GAO denies second protest of Monster contract
- By Florence Olsen
- Nov 09, 2005
"GAO decision in Symplicity protest case"
The Government Accountability Office has denied the claims of a small business that protested a $27 million award to Monster Government Solutions for operating USAJobs, an online federal employment information system.
Symplicity, an 8(a) small business, had bid $13 million to win the five-year contract, which the Office of Personnel Management awarded to Monster Government Solutions in July. OPM rejected Symplicity’s bid because the agency thought it was too low to complete the required work.
OPM officials held a telephone news briefing Nov. 9 to announce the GAO decision. “It shows that we know how to do our procurement business,” said Ronald Flom, senior procurement executive at OPM.
Flom said the agency had been under a cloud because Symplicity protested a previous OPM award to Monster to operate USAJobs, and GAO upheld that protest. “This to me ends a period of about 30 to 36 months where OPM’s procurement operation has had a cloud over its head for how we’ve conducted business,” he said.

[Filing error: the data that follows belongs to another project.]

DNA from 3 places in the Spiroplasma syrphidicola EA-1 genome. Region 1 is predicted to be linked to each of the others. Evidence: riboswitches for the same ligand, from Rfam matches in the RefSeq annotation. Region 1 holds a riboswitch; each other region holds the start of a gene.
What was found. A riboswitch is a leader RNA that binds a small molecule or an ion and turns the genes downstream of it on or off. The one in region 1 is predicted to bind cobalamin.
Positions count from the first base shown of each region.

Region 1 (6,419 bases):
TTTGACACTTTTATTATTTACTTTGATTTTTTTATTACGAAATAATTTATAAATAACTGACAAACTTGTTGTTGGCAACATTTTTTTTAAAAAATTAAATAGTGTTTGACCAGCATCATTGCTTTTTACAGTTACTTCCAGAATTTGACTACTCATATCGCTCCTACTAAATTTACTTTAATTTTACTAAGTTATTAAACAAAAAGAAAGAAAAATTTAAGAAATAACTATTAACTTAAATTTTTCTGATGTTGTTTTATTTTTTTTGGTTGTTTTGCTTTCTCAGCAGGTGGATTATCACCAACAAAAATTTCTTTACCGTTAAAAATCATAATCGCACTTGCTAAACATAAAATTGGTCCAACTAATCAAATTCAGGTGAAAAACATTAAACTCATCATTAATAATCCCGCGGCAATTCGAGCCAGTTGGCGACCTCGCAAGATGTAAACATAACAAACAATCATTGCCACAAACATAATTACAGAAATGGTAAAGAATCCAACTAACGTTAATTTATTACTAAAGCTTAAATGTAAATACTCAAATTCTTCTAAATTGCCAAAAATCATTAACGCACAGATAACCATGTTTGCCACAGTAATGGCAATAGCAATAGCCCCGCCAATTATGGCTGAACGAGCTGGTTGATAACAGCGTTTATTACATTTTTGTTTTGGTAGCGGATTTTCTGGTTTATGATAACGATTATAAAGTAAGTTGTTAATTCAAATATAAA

When OPM reopened bidding for USAJobs, Monster won again, and Symplicity protested. But the second time, GAO found that OPM had conducted a proper best-value evaluation and had met its obligations in discussing technical requirements with Symplicity. GAO also concurred with OPM procurement officials who said that Symplicity’s responses in discussions with OPM showed that the company didn’t fully comprehend the agency’s technical requirements.
USAJobs gives job seekers Web-based access to federal job vacancy listings and job announcements, résumé-building tools and links to information about the federal employment process. OPM employees created and maintained the original USAJobs Web site. But in January 2003, OPM sought competitive bids to expand and improve USAJobs.
OPM awarded a 10-year, $62 million contract to Monster Government Solutions. Symplicity protested the award, which GAO upheld on grounds that OPM did not, among other things, properly evaluate vendors’ proposed prices for system integration.
In its Nov. 8 decision denying Symplicity’s second protest and upholding the second award to Monster, GAO wrote that “given the importance of USAJobs as a federal hiring vehicle, we find that OPM’s selection of the lower risk, technically superior offeror at a price premium was reasonable.”
Symplicity cannot appeal GAO’s decision, but it could take its case to the U.S Court of Federal Claims, OPM attorney Alan Miller said.